The Tenant of Wildfell Hall (Radio 4)

Antonia Quirke is perturbed by a distorted Brontë adaptation.

A ten-part adaptation of The Tenant of Wildfell Hall (ended 9 December, 10.45am) was marred by the too-shrill characterisation of the heroine, Helen Graham. This abridged-for-radio broad was more like Helen Archer. In the first couple of episodes, she fled from her alcoholic husband, Arthur Huntingdon, and hid out in a Yorkshire mansion attended by adoring Gilbert Markham - whom she put through the wringer. There were moments when the disapproval, the eye-rolling, in the lead actress Hattie Morahan's voice was so intense that you imagined you were in a car insurance advert of the kind where a man is rumbled for not having renewed the third party on the Prius, or that Markham must at the very least be parading with his male equipment out among discarded whisky tumblers - when in fact he was only attempting to give Helen a novel by Walter Scott.

OK, so she was traumatised by her bad marriage . . . and yet when we travelled in flashback to those unhappy days we found a woman who from the get-go seemed all too readily poised to yell: "Have no more wine!" There was a tone in Morahan's voice of someone rather enjoying the war that comes with injudicious long-term attachments. In episode seven, she loosened up for a mo and sat down to a game of chess, but quickly it was back (with indescribable bitterness, as though low into a phone, eyes dark as pansies) to: "He lies on the sofa all day long." When Huntingdon occasionally retaliated, exclaiming, "It's you that drives me to it! You and your uptight piety!" you found yourself punching the air.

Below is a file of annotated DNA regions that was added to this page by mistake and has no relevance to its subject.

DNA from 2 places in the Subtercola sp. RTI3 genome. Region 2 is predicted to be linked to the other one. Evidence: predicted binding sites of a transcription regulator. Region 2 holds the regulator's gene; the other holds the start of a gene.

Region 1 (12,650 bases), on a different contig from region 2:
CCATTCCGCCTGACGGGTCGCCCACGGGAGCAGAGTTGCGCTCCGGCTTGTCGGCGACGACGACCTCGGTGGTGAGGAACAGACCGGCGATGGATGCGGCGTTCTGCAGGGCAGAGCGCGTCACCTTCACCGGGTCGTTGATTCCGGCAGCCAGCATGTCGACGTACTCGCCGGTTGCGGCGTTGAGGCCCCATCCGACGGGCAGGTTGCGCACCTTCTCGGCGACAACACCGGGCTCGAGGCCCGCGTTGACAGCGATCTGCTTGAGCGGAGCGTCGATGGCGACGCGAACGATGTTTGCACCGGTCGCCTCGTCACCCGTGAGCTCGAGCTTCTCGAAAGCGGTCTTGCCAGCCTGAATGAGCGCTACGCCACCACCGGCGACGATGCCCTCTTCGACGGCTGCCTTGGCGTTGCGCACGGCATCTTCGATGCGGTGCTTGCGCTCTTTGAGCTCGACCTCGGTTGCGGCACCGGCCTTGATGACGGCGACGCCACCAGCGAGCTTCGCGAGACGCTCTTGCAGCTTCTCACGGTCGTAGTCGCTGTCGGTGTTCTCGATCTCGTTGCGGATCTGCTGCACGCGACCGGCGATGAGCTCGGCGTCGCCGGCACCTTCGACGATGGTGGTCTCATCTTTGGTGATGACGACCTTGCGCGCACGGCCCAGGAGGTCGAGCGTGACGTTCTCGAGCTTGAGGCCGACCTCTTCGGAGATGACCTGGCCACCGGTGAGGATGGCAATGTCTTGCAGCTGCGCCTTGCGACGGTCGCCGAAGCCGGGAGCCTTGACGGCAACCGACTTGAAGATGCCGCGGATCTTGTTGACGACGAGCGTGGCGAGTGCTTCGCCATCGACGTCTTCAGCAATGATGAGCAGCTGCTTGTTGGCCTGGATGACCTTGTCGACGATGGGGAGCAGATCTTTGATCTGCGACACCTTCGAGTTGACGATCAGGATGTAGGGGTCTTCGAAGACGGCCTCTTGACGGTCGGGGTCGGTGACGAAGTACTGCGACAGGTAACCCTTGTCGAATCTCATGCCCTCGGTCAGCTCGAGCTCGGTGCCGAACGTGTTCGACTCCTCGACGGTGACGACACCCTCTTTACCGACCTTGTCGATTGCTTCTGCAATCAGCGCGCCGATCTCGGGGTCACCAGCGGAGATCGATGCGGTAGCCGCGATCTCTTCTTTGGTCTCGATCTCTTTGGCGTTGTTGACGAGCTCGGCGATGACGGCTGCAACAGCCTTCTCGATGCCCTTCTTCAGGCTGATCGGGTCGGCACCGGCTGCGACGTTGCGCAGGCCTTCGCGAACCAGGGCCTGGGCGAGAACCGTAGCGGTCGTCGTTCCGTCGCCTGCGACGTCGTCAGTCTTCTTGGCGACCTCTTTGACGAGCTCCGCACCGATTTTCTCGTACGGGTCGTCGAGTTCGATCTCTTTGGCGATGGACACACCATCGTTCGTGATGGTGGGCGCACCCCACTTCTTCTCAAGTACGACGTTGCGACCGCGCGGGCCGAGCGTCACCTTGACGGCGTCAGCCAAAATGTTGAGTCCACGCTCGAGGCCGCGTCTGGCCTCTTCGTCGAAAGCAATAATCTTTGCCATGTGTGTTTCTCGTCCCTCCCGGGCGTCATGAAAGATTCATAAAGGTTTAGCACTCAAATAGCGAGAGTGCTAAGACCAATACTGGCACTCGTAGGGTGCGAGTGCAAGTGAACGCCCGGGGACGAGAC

It was a catastrophic distortion of Helen, a woman who, in the novel, is so locked in hell that when she notes in her diary "Another year passes" and then "And another year passes" one ought to break out in goosebumps. Where Anne Brontë's Helen confesses, tragically, "I was not really angry: I felt for him all the time, and longed to be reconciled", Radio 4's would insist, "Show me you're repentant and I will try to love you." The whole thing sounded like a sinister pre-Christmas rallying cry for matriarchs nosing out insufficiently deferential husbands and their stocks of booze and cheese. Be warned - Helen Graham has designs on you.